• Beyond denial: Indigenous reconciliation requires recognition

    For reconciliation to fully manifest itself in Canada, denial must be ended in all of its aspects… to guide our work we released 10 principles – Principles Respecting Canada’s Relationship with Indigenous Peoples… [to] establish a clear, transparent foundation for reconciliation based on recognition… The principles bring a new direction and standard to how government officials must work and act in partnership with Indigenous peoples

  • Can we ever knock down the walls of the wealthy ghetto?

    There are two factors in particular that make Canada’s cycle of privilege a closed loop that excludes outsiders. The first is Canada’s lack of an inheritance tax. Taxing inheritance heavily doesn’t generate much government revenue… It expands privilege rather than keeping it cloistered… The second is Canada’s lax policy on private schools. The 6 per cent of Canadians who attend fee-charging schools are overwhelmingly there because their families are wealthy… even though their fees and sometimes their operations are taxpayer-subsidized.

  • How to turn Canada 150 into a celebration for everyone

    The original peoples of Canada are founding nations of this country and as such need to be able to govern themselves in full equality with other Canadians. That is certainly not true of our past, or of our present. But it must become the reality of our future… The Indian Act has created a reserve and political structure that actually blocks effective governance and equality. Its continued existence makes the dream of effective sovereignty and good governance impossible.

  • Tide is turning on Canada’s relationship with Indigenous people

    … every once in a while, specific political and economic forces have converged in such a way as to create space for Indigenous people to make very dramatic, important and lasting gains. It is in those openings that we can catch a glimpse of the Canada that can be. And we, on the Indigenous side, can rise to those occasions as well and put the historic pain we have suffered in perspective.

  • A tale of two Canadas: Where you grew up affects your income in adulthood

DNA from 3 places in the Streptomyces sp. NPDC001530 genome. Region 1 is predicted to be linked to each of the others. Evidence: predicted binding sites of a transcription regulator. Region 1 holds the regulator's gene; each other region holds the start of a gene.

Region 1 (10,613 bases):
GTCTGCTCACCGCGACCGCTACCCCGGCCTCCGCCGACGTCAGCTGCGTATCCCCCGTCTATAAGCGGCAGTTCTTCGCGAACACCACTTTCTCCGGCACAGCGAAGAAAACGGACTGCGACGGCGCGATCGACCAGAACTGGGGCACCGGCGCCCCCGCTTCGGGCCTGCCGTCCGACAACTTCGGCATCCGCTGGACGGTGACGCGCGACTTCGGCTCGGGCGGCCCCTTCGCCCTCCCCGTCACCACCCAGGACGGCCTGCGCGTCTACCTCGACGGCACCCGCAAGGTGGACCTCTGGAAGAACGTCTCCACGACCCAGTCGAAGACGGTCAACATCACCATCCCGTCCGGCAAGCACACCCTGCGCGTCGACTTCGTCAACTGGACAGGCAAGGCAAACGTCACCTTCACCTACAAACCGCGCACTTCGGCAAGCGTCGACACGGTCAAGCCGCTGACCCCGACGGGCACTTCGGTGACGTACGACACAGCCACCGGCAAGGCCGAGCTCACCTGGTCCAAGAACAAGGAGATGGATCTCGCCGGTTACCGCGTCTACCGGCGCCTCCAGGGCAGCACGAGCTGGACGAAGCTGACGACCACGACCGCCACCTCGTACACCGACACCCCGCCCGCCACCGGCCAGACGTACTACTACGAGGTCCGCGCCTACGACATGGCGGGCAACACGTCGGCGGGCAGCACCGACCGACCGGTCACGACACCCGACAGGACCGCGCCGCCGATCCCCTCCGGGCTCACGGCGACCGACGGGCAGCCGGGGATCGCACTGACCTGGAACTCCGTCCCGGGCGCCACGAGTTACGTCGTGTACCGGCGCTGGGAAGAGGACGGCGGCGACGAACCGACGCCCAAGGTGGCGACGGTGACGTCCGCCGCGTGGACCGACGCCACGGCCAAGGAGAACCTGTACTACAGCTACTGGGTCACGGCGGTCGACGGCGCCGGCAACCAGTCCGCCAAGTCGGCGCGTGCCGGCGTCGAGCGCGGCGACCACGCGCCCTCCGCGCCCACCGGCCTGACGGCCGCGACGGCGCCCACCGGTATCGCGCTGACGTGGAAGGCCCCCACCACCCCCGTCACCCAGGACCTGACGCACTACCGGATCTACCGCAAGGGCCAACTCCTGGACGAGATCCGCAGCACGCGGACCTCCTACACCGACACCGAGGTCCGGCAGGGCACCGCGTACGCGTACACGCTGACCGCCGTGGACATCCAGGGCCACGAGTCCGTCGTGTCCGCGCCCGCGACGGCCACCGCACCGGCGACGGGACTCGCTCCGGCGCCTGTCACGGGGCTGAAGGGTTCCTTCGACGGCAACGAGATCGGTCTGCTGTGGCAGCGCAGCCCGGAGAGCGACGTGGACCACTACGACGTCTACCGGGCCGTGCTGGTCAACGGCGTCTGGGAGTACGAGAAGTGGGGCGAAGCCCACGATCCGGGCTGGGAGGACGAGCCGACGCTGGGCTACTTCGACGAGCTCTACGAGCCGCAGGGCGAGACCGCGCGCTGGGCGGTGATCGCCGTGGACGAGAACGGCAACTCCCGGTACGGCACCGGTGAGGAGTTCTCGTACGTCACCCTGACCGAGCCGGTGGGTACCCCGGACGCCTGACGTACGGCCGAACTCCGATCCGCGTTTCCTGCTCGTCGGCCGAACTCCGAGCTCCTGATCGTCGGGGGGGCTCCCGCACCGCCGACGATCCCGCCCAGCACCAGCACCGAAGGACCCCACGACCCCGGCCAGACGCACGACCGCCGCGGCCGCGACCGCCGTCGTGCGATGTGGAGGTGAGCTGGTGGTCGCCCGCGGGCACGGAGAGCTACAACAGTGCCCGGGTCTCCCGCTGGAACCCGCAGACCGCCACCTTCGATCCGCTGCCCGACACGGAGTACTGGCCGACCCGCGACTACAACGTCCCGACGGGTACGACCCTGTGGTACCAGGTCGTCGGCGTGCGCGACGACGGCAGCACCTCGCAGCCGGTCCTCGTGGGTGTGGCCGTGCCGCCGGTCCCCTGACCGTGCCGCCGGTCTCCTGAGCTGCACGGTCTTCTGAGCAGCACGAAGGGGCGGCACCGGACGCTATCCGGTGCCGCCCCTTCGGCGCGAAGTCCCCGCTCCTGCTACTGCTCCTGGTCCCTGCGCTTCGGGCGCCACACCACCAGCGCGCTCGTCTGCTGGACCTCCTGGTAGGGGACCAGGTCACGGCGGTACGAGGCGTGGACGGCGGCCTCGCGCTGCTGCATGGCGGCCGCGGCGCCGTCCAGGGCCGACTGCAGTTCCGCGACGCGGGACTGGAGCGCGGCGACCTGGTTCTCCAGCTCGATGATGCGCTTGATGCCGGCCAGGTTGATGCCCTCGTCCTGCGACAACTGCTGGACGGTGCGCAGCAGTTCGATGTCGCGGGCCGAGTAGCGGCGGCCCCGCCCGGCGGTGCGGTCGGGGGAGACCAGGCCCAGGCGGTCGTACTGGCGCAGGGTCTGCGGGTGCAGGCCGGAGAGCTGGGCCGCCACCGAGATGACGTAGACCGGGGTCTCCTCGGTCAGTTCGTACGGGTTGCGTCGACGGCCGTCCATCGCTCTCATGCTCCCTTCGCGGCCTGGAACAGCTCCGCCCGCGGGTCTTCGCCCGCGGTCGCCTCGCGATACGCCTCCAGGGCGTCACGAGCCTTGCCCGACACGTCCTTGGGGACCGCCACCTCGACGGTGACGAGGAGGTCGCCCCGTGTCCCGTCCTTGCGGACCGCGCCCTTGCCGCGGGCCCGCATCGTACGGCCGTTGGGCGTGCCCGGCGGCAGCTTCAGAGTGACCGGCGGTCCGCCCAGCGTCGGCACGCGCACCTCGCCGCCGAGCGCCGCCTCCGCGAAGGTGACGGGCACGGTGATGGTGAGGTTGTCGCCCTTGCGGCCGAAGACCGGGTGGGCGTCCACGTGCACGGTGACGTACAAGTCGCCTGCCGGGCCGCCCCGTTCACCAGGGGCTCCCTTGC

The most dramatic finding by Dr. Corak… is that the place you come from is very likely to affect your odds of future success, perhaps as much or more than your family, your culture or anything else in your life. Those results are likely to surprise many Canadians and provoke serious debates about the policies and interventions that can help more people escape intergenerational poverty.

  • Should Indigenous ancestry dictate public policy?

    The logic of these developments is to allow anyone who can demonstrate any degree of Indian ancestry to apply for registration, that is, to receive legal Indian status… Some First Nations welcome the increased numbers, but many believe they cannot afford to provide services. They sometimes also fear that newly registered Indians who have lived off-reserve for decades no longer share their traditional culture.

  • Today, trans Canadians celebrate Bill C-16. Tomorrow, the work begins for us all

    … trans and gender non-binary Canadians are now recognized as formally equal citizens. But the work of real equality has only just begun… As the history of movements for racial justice and women’s rights has shown, anti-discrimination laws are limited in their ability to tackle structural inequalities. And the structural inequalities that trans and gender non-binary individuals face are monumental.

  • Indigenous rights in Canada: Significant work still needed

    Our Constitution requires governments to consult with Indigenous peoples before taking actions that may affect their rights. However, Canadian courts often state that consultation will typically not require consent, and – fearful of a veto power – government officials frequently argue that consent is not required. International laws also require that consultation be “free,” “prior,” and “fully informed,” and that Indigenous people are able to participate fully in decisions affecting them.

  • Ottawa’s ‘name-blind’ hiring a modest experiment with real promise

    … the “name-blind” hiring project announced this week is simple; the names, emails and countries of birth of job-seekers will be removed from their applications, with the aim of preventing the bias – unconscious or otherwise – that too often leads employers not to bring in applicants of diverse backgrounds for interviews.

  • South Africa’s postapartheid journey offers ‘important insights’ for Canada: Justice Minister

    “It is hard to celebrate 150 years of colonialism,” she said in a speech at the University of Cape Town’s law school. “What we need to do is make a 180-degree turn, so that our laws and policies are pointing in the direction of the future of reconciliation and transformation – not the past of colonization.” … South Africa has also created a high-level panel… to assess more than 1,000 post-apartheid laws to see if they do enough to tackle the problems of poverty and inequality… Ms. Wilson-Raybould met the former president to see what she can learn from the panel’s work